After my visit to Chartres in June, I’ve been challenging myself to write down three things each day for which I’m thankful. This practice found its way into my mystery novel when the protagonist shared her gratitude practice and then started thinking of Instagram photos as a visual gratitude journal. (Something I now do, too. Funny how writing about it brought the whole idea to consciousness.)
Recently someone suggested that I write down 20 things to be thankful for. It took the practice to a whole new level.
The advice contained three additional suggestions:
- be grateful for what delights you
- be grateful for what seems not-so-delightful (or downright horrible)
- be grateful for what’s coming
Writing down the not-so stuff makes me see it in a new light, and reminds me that even the crappy stuff in our lives often comes bearing gifts. In fact, it always does, if we are paying attention: the hardest lessons, if we stick with them, teach us the most.
This ties in with a little assignment I gave to writing lab members way back in September, to write a poem of praise. I wrote the poem in November while at a writing retreat, and I had every intention of finishing it and mailing a copy with my holiday cards. But it takes as long as it takes.
At a reading I mistakenly attributed the form or inspiration for my poem as “Skunk Hour” by Elizabeth Bishop, but of course “Skunk Hour” is Robert Lowell’s poem, which is famous. But what many people don’t know is that he was inspired to write it after reading Bishop’s “The Armadillo,” which is the poem I meant to refer to.
The Pear Tree
for Francine Walls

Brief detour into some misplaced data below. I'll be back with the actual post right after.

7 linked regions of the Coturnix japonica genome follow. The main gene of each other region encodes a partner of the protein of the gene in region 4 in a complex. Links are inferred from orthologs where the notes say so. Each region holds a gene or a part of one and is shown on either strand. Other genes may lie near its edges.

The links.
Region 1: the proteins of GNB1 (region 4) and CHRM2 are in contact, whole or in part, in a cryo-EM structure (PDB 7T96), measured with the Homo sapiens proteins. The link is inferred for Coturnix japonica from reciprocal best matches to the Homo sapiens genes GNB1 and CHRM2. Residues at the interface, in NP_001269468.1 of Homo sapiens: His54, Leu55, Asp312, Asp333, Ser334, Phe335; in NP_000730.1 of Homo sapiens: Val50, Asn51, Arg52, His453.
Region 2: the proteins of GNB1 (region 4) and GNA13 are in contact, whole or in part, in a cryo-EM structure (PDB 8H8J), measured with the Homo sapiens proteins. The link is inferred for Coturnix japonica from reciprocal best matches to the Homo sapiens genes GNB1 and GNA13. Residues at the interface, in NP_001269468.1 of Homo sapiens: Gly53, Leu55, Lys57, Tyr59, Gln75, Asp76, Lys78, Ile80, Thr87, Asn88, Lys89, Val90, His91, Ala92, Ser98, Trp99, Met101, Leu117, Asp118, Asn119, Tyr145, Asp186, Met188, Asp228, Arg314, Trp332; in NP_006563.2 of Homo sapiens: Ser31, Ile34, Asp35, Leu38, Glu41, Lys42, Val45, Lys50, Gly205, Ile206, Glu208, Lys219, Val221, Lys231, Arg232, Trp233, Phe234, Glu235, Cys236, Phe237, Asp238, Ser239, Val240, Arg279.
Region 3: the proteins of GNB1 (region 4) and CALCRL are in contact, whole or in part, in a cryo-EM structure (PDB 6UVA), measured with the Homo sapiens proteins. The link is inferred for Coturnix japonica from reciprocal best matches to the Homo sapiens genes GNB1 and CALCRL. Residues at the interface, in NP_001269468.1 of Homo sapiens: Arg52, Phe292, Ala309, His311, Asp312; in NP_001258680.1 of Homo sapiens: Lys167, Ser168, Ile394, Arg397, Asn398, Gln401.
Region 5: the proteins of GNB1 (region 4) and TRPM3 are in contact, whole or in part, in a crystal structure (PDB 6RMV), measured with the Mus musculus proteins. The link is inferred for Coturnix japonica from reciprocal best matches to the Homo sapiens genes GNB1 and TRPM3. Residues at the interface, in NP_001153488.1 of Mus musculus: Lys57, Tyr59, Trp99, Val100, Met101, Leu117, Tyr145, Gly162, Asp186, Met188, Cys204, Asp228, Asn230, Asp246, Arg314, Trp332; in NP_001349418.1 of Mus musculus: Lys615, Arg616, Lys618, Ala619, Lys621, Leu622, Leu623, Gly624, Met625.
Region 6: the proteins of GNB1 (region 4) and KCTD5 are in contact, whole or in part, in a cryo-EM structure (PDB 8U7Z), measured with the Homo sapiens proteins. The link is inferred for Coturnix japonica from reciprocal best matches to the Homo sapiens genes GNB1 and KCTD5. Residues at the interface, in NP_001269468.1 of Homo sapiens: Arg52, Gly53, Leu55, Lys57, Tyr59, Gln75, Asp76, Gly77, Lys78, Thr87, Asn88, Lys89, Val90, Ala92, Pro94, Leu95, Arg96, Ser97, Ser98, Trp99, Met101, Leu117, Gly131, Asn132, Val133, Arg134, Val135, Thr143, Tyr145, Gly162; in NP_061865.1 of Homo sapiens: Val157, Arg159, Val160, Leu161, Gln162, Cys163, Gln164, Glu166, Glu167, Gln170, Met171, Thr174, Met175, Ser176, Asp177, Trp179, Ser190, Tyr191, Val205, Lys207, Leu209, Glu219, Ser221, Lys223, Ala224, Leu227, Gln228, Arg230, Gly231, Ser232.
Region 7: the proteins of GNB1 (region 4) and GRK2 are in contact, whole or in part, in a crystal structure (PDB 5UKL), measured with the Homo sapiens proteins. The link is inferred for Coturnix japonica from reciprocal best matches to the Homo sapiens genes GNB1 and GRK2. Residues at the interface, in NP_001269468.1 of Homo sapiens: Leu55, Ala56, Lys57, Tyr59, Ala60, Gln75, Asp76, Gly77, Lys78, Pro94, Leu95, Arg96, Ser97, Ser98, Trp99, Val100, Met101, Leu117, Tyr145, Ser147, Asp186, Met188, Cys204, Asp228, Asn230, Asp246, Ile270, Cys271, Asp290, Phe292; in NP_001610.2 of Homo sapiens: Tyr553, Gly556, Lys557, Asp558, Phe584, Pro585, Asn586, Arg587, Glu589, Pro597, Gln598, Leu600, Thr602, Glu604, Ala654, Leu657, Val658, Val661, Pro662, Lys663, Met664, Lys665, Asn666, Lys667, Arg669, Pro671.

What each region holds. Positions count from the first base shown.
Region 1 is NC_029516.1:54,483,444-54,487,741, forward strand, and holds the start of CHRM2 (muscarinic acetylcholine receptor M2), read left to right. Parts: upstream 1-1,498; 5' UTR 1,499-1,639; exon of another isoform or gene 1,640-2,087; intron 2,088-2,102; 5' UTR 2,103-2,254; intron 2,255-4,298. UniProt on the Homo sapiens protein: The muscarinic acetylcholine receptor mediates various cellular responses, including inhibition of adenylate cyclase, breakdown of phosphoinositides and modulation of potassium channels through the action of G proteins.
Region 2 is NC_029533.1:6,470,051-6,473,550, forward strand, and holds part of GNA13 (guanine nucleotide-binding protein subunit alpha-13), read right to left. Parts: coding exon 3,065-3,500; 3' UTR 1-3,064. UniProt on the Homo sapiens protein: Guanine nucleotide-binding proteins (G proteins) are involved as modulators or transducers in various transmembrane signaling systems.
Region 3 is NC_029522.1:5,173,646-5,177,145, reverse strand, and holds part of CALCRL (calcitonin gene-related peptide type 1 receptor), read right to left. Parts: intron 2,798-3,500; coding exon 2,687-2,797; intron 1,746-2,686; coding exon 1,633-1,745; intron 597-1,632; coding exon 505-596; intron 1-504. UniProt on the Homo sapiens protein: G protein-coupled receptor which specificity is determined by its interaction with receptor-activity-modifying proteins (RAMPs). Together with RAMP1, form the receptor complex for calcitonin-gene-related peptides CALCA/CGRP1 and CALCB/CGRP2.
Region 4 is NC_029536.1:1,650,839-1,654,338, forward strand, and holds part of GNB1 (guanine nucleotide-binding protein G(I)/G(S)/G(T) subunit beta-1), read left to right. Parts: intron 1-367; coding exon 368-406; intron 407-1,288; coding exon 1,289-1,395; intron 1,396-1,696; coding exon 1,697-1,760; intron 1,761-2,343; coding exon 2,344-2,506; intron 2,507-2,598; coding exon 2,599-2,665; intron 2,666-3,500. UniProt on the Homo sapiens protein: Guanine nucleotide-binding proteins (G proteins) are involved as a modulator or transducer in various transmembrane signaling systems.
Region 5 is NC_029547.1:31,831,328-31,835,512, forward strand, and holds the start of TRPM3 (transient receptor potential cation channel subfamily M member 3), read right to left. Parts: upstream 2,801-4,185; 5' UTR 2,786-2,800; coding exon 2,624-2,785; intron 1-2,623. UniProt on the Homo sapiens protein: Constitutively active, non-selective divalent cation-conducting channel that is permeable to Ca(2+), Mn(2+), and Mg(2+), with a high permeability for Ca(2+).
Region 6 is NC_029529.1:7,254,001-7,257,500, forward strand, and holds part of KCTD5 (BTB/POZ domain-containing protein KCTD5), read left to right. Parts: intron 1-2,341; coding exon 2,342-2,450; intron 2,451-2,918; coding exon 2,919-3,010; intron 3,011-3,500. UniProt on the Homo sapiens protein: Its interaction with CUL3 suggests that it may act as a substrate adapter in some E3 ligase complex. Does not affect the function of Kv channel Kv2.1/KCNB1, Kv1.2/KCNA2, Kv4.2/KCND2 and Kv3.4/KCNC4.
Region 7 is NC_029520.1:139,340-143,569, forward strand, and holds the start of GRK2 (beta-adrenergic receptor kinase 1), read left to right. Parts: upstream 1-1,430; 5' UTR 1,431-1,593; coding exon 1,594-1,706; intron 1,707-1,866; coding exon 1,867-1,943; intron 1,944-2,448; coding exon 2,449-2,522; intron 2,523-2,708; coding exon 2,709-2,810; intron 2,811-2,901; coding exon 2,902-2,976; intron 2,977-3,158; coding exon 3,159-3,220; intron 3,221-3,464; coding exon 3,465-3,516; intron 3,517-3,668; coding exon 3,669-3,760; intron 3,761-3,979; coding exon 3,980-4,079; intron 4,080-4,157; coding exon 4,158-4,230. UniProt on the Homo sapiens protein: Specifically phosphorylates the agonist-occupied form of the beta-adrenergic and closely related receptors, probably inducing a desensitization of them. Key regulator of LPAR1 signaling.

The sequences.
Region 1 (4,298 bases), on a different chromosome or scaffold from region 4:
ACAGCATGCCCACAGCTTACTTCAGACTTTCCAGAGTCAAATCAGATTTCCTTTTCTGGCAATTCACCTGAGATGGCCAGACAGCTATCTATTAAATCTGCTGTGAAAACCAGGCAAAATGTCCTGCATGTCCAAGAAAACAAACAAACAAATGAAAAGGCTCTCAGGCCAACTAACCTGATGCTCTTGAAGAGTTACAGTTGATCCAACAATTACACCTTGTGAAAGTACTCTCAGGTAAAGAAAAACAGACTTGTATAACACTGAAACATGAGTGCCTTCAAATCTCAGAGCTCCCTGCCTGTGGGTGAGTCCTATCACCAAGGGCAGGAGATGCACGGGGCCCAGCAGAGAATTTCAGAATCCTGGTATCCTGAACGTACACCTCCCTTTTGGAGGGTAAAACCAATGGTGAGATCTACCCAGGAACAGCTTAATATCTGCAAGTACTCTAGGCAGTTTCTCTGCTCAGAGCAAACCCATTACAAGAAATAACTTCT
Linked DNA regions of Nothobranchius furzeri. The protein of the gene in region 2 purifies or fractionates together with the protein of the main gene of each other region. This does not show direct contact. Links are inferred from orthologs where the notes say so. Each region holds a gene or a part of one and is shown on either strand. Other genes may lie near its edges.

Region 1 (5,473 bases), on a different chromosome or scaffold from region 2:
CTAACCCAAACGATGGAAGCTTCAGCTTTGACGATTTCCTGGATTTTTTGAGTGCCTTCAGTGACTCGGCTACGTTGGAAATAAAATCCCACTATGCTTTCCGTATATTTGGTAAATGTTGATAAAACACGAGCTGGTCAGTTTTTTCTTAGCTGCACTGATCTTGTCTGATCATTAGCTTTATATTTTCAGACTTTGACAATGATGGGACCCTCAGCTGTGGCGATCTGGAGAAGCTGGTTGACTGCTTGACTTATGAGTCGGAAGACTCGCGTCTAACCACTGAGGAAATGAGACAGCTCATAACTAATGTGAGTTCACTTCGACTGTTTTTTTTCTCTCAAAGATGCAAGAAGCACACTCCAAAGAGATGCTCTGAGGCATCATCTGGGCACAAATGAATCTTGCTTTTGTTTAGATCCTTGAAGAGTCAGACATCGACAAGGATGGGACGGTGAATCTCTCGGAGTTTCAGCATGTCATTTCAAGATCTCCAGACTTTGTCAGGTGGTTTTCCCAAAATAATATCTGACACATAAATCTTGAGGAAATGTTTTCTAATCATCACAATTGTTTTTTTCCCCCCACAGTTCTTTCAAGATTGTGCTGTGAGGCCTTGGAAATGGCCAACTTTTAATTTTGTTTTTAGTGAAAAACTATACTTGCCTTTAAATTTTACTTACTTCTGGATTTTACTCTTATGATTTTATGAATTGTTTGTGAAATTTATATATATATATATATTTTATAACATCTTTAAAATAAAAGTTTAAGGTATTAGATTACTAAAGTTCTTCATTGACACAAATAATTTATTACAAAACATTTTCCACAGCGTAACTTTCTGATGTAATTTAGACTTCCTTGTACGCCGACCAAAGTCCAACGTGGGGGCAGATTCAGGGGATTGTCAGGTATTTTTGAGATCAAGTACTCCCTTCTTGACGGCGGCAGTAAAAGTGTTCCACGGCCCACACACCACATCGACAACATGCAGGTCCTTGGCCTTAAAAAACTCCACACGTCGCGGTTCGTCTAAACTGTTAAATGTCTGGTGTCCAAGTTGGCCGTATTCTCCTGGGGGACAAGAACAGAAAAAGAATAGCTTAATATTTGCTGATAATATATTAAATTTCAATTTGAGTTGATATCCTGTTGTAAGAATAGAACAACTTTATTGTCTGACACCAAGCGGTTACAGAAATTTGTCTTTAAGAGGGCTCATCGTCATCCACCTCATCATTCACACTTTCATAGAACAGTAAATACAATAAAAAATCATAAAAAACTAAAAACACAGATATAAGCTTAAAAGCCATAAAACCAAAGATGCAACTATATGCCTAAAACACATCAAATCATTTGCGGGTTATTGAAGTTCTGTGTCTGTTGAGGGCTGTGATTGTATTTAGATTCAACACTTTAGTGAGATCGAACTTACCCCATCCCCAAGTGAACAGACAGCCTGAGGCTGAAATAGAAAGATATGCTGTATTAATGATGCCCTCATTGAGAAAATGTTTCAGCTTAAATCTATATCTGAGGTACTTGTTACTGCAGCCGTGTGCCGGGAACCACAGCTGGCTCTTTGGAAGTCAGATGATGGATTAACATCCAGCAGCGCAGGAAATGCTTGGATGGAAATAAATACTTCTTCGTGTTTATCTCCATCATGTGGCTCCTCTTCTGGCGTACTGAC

It’s late fall now, and we gather at Glen Cove
to write. This morning we watched
four grebes float across rain-pocked water,
watched as one dropped from sight,
then another, then all, and all popping up again
in comic succession, lifting small white wings
and throwing back their heads as if to crow.
What draws us beneath the surface of our lives,
if not minnow or eelgrass, insight
braided, strong enough to pull us deeper?
Once in a cathedral I stood in front of a statue
of the Madonna and child, said to be carved
from a single pear tree. The sculptor
had tilted Mary’s face downward, so that she gazed
at Jesus, a toddler crowing on her lap.
Outside the window, this morning,
the rain has stopped, though when I look,
the grebes are still there, each resting
on its own reflection. Before that pear tree
was chosen, it must have grown a long time
in someone’s garden. Someone walked there,
breathing the scent of blossoms, talking of love.
Someone picked and ate a pear,
the ripe flesh spreading like honey
across her tongue. O taste and see,
as we read in the Psalms, what is holy waits,
eager to delight our every moment.
And I’m grateful for you. In 2020, I hope you write!